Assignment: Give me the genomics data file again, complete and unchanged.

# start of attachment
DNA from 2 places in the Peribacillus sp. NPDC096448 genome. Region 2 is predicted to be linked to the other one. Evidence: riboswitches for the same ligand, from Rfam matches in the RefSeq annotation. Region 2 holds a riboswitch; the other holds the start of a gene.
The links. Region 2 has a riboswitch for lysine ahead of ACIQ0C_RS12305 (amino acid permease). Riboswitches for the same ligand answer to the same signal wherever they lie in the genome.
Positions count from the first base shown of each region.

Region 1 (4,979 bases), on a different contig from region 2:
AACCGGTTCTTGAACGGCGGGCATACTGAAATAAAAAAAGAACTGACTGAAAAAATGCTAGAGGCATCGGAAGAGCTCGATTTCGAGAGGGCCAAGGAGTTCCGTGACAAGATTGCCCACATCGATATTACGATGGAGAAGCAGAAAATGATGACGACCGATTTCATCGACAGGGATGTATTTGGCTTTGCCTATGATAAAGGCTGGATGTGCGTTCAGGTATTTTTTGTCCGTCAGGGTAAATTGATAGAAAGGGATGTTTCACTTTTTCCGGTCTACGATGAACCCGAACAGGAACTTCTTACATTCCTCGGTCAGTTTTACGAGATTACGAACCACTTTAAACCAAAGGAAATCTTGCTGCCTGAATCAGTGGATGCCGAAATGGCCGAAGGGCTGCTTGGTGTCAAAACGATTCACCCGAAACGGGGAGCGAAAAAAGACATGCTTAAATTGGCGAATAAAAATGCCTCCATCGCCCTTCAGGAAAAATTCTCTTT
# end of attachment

DNA from 2 places in the Peribacillus sp. NPDC096448 genome. Region 2 is predicted to be linked to the other one. Evidence: riboswitches for the same ligand, from Rfam matches in the RefSeq annotation. Region 2 holds a riboswitch; the other holds the start of a gene.
The links. Region 2 has a riboswitch for lysine ahead of ACIQ0C_RS12305 (amino acid permease). Riboswitches for the same ligand answer to the same signal wherever they lie in the genome.
Positions count from the first base shown of each region.

Region 1 (4,979 bases), on a different contig from region 2:
AACCGGTTCTTGAACGGCGGGCATACTGAAATAAAAAAAGAACTGACTGAAAAAATGCTAGAGGCATCGGAAGAGCTCGATTTCGAGAGGGCCAAGGAGTTCCGTGACAAGATTGCCCACATCGATATTACGATGGAGAAGCAGAAAATGATGACGACCGATTTCATCGACAGGGATGTATTTGGCTTTGCCTATGATAAAGGCTGGATGTGCGTTCAGGTATTTTTTGTCCGTCAGGGTAAATTGATAGAAAGGGATGTTTCACTTTTTCCGGTCTACGATGAACCCGAACAGGAACTTCTTACATTCCTCGGTCAGTTTTACGAGATTACGAACCACTTTAAACCAAAGGAAATCTTGCTGCCTGAATCAGTGGATGCCGAAATGGCCGAAGGGCTGCTTGGTGTCAAAACGATTCACCCGAAACGGGGAGCGAAAAAAGACATGCTTAAATTGGCGAATAAAAATGCCTCCATCGCCCTTCAGGAAAAATTCTCTTT